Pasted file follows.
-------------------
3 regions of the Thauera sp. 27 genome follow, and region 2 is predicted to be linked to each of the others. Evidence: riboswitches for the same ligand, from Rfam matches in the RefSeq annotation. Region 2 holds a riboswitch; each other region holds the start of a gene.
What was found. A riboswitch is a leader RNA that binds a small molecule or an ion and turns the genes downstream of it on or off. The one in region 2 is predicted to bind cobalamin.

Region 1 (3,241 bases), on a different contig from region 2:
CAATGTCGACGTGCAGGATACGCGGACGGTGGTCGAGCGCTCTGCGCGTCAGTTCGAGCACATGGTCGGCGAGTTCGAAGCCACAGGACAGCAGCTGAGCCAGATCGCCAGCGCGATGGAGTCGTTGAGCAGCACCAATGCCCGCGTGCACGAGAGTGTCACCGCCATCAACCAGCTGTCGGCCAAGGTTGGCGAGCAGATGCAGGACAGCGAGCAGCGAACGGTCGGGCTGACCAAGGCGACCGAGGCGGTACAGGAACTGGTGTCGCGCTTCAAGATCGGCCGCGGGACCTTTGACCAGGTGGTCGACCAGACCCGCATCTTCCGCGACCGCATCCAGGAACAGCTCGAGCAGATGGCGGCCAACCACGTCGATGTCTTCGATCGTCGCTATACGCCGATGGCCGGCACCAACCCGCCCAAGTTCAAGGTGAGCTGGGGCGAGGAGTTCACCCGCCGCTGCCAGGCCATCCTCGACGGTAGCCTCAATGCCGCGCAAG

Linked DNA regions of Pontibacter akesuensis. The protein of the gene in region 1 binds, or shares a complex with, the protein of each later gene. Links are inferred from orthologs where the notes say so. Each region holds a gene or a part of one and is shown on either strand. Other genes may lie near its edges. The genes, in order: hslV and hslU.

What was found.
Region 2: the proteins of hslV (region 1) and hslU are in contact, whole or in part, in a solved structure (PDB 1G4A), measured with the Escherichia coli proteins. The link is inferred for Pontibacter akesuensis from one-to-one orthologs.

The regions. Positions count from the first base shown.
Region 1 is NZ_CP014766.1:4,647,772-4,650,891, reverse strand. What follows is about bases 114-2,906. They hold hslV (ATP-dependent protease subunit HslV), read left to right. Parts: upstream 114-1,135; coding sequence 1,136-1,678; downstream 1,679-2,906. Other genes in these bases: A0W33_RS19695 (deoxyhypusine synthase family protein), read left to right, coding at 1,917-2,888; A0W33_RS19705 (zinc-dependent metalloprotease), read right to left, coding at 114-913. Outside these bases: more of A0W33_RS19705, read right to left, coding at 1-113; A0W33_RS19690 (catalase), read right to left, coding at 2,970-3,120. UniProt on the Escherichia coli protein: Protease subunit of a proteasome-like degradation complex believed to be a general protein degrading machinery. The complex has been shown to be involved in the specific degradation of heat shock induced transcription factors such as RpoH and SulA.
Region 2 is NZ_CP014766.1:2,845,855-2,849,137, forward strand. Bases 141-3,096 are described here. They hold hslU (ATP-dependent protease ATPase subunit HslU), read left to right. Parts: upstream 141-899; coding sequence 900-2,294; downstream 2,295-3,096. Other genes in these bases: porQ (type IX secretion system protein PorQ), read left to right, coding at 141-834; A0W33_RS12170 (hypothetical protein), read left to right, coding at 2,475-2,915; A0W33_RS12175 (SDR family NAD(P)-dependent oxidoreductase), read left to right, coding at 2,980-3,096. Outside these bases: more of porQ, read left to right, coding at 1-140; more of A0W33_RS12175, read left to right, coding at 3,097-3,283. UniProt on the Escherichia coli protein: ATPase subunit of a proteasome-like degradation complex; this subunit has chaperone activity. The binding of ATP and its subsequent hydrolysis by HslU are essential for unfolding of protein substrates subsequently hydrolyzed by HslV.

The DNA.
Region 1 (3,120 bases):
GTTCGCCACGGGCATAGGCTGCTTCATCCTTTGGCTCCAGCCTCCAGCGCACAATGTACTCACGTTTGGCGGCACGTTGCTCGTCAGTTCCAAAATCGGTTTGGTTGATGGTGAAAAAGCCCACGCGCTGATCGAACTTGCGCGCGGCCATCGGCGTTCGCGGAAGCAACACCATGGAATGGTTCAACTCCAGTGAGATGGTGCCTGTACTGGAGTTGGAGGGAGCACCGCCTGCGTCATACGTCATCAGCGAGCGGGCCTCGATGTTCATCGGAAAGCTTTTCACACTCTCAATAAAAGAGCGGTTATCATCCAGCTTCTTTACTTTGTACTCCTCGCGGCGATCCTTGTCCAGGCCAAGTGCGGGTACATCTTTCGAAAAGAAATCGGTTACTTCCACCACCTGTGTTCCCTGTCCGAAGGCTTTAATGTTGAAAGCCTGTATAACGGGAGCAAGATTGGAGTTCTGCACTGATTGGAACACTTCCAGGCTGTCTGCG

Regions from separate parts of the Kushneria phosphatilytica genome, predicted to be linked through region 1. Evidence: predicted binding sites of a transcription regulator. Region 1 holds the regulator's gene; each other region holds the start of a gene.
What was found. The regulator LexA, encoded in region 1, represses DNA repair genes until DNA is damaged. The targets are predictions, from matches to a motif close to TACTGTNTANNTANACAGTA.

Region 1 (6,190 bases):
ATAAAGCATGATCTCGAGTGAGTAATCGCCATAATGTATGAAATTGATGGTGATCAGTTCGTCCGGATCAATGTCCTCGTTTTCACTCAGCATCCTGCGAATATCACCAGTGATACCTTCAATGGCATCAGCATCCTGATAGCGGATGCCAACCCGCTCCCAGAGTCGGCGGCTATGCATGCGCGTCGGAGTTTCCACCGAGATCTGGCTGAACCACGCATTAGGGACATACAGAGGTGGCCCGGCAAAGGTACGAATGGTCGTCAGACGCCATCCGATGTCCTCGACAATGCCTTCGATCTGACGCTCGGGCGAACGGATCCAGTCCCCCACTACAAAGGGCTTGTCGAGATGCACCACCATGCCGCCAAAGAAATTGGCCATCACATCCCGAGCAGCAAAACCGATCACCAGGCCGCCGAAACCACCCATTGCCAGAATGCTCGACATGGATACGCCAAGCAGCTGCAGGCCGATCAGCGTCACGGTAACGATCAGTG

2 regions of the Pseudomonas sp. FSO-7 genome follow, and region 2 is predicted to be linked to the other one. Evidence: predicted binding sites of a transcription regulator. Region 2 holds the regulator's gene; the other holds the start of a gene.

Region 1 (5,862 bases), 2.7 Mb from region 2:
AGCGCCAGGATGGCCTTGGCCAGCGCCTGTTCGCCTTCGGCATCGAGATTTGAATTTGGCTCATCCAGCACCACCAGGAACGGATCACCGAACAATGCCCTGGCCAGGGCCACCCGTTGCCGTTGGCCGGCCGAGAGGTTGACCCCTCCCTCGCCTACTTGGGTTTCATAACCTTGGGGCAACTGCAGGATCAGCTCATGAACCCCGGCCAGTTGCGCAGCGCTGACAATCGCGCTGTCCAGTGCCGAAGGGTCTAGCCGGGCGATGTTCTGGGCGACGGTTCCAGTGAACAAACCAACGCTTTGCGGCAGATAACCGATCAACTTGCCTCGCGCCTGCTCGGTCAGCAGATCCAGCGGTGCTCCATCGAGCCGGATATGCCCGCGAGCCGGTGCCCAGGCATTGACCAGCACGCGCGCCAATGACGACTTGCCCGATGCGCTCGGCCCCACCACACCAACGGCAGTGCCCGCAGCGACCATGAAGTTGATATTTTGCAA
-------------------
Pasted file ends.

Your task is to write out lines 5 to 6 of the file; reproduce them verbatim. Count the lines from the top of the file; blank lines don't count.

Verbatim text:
Linked DNA regions of Pontibacter akesuensis. The protein of the gene in region 1 binds, or shares a complex with, the protein of each later gene. Links are inferred from orthologs where the notes say so. Each region holds a gene or a part of one and is shown on either strand. Other genes may lie near its edges. The genes, in order: hslV and hslU.

What was found.